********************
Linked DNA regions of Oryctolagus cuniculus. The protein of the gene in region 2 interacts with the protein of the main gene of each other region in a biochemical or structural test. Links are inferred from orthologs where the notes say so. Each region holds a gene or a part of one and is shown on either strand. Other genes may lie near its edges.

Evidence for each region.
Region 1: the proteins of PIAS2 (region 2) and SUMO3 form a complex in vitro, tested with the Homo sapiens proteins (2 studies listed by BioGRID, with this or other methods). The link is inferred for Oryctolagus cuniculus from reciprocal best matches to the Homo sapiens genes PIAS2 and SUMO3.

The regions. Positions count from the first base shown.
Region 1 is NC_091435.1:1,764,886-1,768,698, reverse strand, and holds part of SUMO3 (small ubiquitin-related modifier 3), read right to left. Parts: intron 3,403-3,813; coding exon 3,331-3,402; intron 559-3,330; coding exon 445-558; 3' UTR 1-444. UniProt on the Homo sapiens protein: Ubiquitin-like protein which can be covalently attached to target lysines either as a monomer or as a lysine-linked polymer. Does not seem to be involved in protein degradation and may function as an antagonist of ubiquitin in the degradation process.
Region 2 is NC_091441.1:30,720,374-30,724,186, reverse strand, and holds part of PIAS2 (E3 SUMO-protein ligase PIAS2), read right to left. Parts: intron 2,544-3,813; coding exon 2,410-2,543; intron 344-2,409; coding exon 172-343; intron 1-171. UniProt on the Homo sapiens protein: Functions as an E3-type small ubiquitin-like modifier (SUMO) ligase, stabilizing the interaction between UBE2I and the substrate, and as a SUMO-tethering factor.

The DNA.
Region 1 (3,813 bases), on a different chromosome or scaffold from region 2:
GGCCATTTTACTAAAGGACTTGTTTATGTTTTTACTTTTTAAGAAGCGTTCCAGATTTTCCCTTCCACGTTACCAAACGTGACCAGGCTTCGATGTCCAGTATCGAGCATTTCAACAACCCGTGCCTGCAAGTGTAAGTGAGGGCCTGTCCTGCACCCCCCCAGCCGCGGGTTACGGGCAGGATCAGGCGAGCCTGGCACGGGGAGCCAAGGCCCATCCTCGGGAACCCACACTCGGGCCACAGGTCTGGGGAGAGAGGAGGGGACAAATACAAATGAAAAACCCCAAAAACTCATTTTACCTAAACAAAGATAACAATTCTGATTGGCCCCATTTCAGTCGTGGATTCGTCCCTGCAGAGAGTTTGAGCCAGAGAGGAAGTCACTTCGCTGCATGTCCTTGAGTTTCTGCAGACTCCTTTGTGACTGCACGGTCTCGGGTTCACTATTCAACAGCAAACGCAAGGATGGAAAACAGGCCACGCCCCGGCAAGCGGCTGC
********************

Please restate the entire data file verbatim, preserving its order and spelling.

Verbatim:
Linked DNA regions of Oryctolagus cuniculus. The protein of the gene in region 2 interacts with the protein of the main gene of each other region in a biochemical or structural test. Links are inferred from orthologs where the notes say so. Each region holds a gene or a part of one and is shown on either strand. Other genes may lie near its edges.

Evidence for each region.
Region 1: the proteins of PIAS2 (region 2) and SUMO3 form a complex in vitro, tested with the Homo sapiens proteins (2 studies listed by BioGRID, with this or other methods). The link is inferred for Oryctolagus cuniculus from reciprocal best matches to the Homo sapiens genes PIAS2 and SUMO3.

The regions. Positions count from the first base shown.
Region 1 is NC_091435.1:1,764,886-1,768,698, reverse strand, and holds part of SUMO3 (small ubiquitin-related modifier 3), read right to left. Parts: intron 3,403-3,813; coding exon 3,331-3,402; intron 559-3,330; coding exon 445-558; 3' UTR 1-444. UniProt on the Homo sapiens protein: Ubiquitin-like protein which can be covalently attached to target lysines either as a monomer or as a lysine-linked polymer. Does not seem to be involved in protein degradation and may function as an antagonist of ubiquitin in the degradation process.
Region 2 is NC_091441.1:30,720,374-30,724,186, reverse strand, and holds part of PIAS2 (E3 SUMO-protein ligase PIAS2), read right to left. Parts: intron 2,544-3,813; coding exon 2,410-2,543; intron 344-2,409; coding exon 172-343; intron 1-171. UniProt on the Homo sapiens protein: Functions as an E3-type small ubiquitin-like modifier (SUMO) ligase, stabilizing the interaction between UBE2I and the substrate, and as a SUMO-tethering factor.

The DNA.
Region 1 (3,813 bases), on a different chromosome or scaffold from region 2:
GGCCATTTTACTAAAGGACTTGTTTATGTTTTTACTTTTTAAGAAGCGTTCCAGATTTTCCCTTCCACGTTACCAAACGTGACCAGGCTTCGATGTCCAGTATCGAGCATTTCAACAACCCGTGCCTGCAAGTGTAAGTGAGGGCCTGTCCTGCACCCCCCCAGCCGCGGGTTACGGGCAGGATCAGGCGAGCCTGGCACGGGGAGCCAAGGCCCATCCTCGGGAACCCACACTCGGGCCACAGGTCTGGGGAGAGAGGAGGGGACAAATACAAATGAAAAACCCCAAAAACTCATTTTACCTAAACAAAGATAACAATTCTGATTGGCCCCATTTCAGTCGTGGATTCGTCCCTGCAGAGAGTTTGAGCCAGAGAGGAAGTCACTTCGCTGCATGTCCTTGAGTTTCTGCAGACTCCTTTGTGACTGCACGGTCTCGGGTTCACTATTCAACAGCAAACGCAAGGATGGAAAACAGGCCACGCCCCGGCAAGCGGCTGC